In the newspaper and magazine market, some incumbents have delivered digital products of arguably lower perceived value than their physical equivalents.

Offering consumers the opportunity to cherry pick favourite stories, undermines the value in the bundle of content offered in print. Failing to deliver true portability removes another benefit supporting purchase. Whilst replicating analogue content on-line without delivering the real benefits of digital distribution (such as true personalisation, social & multimedia features, and increased depth and choice), disappoints customers used to enjoying new benefits from going on-line.

Creating compelling digital products is an expensive & highly skilled business (something that has not come easily to incumbent media companies). Not everyone has the stomach for it – particularly when business models are unproven, old media revenues are declining, and legacy cultures are entrenched. However to expect customers to pay without delivering a premium product is misguided.

Thirdly the skill that has been applied to digital packaging has varied enormously in different parts of the media industry. And choosing the right pricing and packaging strategy has a huge impact on the success of digital pay propositions.

The mistakes made in packaging digital content are well documented and include the polar extremes of stymying take up by pricing too aggressively (e.g digital movie downloads priced higher than the cost of a DVD) and giving away content that customers are used to paying for and thus devaluing it forever (e.g the digital editions of some newspapers).

However there is a growing body of smart operators deploying new packaging models which leverage digital’s added value and reflect changing customer behaviours. Whether offering access to content across multiple devices for one guaranteed price (pioneered by Sky and other pay TV platforms), intelligently packaging physical and digital products together (e.g the added value Nook experience available in Barnes and Noble stores ), crafting freemium offers that drive purchase through trial (e.g mobile games offered by publishers like EA), or bundling content with hardware & access (e.g Virgin Media’s bundle of video on demand programming for its pay tv customers, and Vodafone’s bundle of digital music with mobile internet access). Those that experiment with these new models, and build new digital packaging skills to support these efforts, will create the foundations for success.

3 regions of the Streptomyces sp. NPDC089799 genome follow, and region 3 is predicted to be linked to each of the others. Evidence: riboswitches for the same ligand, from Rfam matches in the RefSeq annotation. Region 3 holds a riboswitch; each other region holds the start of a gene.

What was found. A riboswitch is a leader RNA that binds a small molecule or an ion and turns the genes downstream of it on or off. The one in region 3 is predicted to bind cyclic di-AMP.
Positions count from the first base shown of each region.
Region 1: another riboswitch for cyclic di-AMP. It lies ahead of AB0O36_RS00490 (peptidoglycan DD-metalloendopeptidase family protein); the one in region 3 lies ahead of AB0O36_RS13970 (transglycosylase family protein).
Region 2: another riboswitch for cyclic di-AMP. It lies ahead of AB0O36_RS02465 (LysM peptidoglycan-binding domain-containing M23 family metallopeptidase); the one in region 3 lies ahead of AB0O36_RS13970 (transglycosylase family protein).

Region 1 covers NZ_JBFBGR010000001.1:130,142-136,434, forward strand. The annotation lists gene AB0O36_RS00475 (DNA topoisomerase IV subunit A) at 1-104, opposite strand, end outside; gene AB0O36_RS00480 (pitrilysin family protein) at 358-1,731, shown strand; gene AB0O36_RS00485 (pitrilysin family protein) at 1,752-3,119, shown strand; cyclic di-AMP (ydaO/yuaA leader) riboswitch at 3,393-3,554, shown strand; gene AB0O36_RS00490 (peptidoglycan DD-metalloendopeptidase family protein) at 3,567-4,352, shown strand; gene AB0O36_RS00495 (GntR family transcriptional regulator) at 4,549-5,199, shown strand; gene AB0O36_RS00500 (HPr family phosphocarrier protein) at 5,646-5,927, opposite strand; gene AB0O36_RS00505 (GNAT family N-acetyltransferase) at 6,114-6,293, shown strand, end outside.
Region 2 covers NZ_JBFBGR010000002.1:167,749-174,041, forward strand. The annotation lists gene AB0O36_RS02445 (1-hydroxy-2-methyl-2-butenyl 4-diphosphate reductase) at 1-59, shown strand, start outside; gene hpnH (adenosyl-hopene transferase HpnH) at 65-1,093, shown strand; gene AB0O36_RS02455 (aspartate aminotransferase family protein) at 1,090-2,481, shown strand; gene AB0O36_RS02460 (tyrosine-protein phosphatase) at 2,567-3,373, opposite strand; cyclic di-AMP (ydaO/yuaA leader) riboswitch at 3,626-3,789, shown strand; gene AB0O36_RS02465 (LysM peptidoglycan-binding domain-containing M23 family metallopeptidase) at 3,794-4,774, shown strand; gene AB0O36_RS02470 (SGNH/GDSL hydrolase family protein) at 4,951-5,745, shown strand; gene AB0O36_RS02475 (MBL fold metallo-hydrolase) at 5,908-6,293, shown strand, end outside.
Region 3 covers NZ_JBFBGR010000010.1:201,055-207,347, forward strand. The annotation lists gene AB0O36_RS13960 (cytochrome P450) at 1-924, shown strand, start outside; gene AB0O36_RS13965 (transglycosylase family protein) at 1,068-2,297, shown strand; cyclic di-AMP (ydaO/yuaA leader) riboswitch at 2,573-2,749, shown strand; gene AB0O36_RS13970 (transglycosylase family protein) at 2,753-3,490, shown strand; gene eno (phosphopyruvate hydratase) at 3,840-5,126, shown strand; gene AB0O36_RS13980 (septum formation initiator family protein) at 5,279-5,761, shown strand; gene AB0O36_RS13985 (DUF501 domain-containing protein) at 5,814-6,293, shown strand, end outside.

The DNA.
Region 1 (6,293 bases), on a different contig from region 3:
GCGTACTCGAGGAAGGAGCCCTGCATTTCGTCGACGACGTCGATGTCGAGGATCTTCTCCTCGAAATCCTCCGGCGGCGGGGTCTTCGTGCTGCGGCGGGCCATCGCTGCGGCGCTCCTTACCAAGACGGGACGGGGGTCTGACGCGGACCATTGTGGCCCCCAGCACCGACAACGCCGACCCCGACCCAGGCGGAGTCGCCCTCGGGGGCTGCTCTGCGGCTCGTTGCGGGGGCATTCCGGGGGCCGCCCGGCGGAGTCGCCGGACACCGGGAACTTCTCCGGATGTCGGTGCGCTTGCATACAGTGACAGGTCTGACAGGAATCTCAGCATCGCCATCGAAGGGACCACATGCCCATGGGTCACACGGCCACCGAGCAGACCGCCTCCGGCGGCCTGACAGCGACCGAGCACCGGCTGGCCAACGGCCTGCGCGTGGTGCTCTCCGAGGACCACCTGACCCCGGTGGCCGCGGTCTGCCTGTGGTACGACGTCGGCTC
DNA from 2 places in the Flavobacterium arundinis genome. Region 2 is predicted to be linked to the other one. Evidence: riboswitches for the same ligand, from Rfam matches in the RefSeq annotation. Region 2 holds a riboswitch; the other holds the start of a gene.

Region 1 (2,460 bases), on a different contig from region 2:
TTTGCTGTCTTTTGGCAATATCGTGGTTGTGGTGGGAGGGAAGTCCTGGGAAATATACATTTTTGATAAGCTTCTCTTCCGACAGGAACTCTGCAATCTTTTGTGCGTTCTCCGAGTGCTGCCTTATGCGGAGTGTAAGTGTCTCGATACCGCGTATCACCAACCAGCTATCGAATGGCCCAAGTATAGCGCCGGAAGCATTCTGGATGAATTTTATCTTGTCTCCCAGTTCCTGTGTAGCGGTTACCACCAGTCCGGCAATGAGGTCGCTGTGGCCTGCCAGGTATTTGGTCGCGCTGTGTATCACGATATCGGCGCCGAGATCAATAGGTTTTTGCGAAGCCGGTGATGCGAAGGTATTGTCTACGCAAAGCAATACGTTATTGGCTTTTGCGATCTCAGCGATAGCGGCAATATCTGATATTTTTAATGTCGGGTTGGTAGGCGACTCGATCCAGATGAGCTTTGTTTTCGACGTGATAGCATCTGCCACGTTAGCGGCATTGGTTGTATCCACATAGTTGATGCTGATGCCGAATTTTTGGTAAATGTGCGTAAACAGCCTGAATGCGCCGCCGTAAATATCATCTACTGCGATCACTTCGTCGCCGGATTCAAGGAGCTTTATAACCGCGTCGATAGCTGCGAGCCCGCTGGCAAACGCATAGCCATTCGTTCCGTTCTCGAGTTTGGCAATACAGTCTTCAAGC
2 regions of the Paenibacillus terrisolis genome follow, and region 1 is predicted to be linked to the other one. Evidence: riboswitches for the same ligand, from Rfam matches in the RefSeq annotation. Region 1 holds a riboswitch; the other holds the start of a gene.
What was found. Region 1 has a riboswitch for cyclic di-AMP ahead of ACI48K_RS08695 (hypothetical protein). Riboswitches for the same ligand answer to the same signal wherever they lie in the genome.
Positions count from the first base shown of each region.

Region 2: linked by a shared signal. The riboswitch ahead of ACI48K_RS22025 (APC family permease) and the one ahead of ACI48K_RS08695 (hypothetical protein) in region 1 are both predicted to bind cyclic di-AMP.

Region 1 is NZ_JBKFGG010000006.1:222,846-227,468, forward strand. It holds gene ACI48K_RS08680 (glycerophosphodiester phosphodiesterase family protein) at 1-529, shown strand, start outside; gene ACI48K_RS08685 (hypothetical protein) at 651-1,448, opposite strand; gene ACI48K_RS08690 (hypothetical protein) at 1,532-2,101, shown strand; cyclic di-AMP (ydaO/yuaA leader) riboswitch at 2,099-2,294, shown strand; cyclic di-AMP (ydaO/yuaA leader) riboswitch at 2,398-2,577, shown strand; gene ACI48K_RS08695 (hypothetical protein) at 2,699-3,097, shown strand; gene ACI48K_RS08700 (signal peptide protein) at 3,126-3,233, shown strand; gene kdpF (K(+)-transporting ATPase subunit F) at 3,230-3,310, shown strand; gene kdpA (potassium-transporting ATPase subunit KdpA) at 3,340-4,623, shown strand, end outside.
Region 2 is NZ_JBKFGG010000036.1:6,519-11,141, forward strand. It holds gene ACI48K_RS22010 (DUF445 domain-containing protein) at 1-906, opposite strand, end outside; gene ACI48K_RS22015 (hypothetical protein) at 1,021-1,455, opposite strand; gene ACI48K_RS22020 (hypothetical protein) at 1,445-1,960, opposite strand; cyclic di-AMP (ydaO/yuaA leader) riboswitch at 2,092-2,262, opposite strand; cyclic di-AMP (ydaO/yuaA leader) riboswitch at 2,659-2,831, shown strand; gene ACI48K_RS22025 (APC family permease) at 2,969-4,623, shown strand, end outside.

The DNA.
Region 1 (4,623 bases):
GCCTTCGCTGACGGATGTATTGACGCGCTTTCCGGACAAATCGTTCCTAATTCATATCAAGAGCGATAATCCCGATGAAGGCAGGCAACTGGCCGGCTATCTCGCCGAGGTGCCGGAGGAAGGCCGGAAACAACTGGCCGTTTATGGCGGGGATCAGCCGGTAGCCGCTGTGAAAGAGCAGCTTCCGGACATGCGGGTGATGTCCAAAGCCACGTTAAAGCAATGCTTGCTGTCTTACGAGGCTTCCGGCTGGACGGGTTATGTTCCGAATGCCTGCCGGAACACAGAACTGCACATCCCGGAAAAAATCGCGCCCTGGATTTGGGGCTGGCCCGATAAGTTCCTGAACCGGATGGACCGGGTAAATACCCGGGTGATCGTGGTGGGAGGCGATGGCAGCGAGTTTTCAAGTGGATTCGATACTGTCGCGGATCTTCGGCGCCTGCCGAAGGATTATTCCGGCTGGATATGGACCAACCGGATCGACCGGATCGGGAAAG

These insights help to explain why some media companies have prospered whilst others have floundered in transitioning their business to digital, and provide a guide to what digital pay strategies are likely to be successful in the future.

I would recommend that media companies consider the following as they develop their monetisation plans for digital content.

1. Ignore the sirens cry that all digital content must be free – pursuing a strategy that balances advertising with pay revenues hedges risk in a digital world that is dynamic and uncertain.

2. Invest in digital product (and product development talent) to support pay offers & deliver an experience that is not only surprising and delightful but also better quality, more flexible, more personal and social than analogue or physical alternatives (Virgin Media's Tivo box proposition is a nice example).

3. Strengthen relationships with walled garden operators (with a particular emphasis on those reaching large number of customers across multiple platforms) who will to continue to account for the vast majority of pay revenue in the short term.

4. Explore strategic partnerships with ISPs – and other entities with large customer databases, billing relationships, and the potential to package content & access bundles.

5. Use the open internet principally as a free showcase for pay products – ensuring sufficient data is being captured to maximise free to pay conversion rates.